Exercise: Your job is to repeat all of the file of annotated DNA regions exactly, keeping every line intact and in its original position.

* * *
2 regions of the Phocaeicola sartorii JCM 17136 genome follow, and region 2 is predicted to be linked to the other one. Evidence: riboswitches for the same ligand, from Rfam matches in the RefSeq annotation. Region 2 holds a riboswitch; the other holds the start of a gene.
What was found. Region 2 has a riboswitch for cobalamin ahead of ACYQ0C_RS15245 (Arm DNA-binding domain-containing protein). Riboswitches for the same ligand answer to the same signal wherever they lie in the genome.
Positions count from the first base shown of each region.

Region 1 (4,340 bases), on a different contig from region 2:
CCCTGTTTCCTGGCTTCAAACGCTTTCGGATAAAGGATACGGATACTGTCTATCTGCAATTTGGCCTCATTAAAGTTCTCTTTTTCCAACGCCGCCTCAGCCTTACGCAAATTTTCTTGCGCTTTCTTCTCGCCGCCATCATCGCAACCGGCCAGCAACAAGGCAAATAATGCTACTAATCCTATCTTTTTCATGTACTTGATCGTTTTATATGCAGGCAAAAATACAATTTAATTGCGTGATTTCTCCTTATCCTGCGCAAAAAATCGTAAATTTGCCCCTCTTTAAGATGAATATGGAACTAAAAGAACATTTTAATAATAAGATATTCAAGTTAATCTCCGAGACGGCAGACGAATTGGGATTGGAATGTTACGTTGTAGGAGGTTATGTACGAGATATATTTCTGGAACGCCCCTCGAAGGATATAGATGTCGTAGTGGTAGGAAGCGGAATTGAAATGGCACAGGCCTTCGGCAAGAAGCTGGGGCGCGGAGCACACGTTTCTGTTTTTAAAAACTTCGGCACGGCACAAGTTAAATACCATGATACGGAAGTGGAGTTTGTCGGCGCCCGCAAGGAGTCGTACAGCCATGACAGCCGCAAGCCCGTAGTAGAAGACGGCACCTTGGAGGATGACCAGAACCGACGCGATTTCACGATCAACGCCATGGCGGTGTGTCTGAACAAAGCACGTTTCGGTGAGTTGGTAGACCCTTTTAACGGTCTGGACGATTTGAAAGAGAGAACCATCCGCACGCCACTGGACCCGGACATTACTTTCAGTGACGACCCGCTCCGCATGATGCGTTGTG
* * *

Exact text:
2 regions of the Phocaeicola sartorii JCM 17136 genome follow, and region 2 is predicted to be linked to the other one. Evidence: riboswitches for the same ligand, from Rfam matches in the RefSeq annotation. Region 2 holds a riboswitch; the other holds the start of a gene.
What was found. Region 2 has a riboswitch for cobalamin ahead of ACYQ0C_RS15245 (Arm DNA-binding domain-containing protein). Riboswitches for the same ligand answer to the same signal wherever they lie in the genome.
Positions count from the first base shown of each region.

Region 1 (4,340 bases), on a different contig from region 2:
CCCTGTTTCCTGGCTTCAAACGCTTTCGGATAAAGGATACGGATACTGTCTATCTGCAATTTGGCCTCATTAAAGTTCTCTTTTTCCAACGCCGCCTCAGCCTTACGCAAATTTTCTTGCGCTTTCTTCTCGCCGCCATCATCGCAACCGGCCAGCAACAAGGCAAATAATGCTACTAATCCTATCTTTTTCATGTACTTGATCGTTTTATATGCAGGCAAAAATACAATTTAATTGCGTGATTTCTCCTTATCCTGCGCAAAAAATCGTAAATTTGCCCCTCTTTAAGATGAATATGGAACTAAAAGAACATTTTAATAATAAGATATTCAAGTTAATCTCCGAGACGGCAGACGAATTGGGATTGGAATGTTACGTTGTAGGAGGTTATGTACGAGATATATTTCTGGAACGCCCCTCGAAGGATATAGATGTCGTAGTGGTAGGAAGCGGAATTGAAATGGCACAGGCCTTCGGCAAGAAGCTGGGGCGCGGAGCACACGTTTCTGTTTTTAAAAACTTCGGCACGGCACAAGTTAAATACCATGATACGGAAGTGGAGTTTGTCGGCGCCCGCAAGGAGTCGTACAGCCATGACAGCCGCAAGCCCGTAGTAGAAGACGGCACCTTGGAGGATGACCAGAACCGACGCGATTTCACGATCAACGCCATGGCGGTGTGTCTGAACAAAGCACGTTTCGGTGAGTTGGTAGACCCTTTTAACGGTCTGGACGATTTGAAAGAGAGAACCATCCGCACGCCACTGGACCCGGACATTACTTTCAGTGACGACCCGCTCCGCATGATGCGTTGTG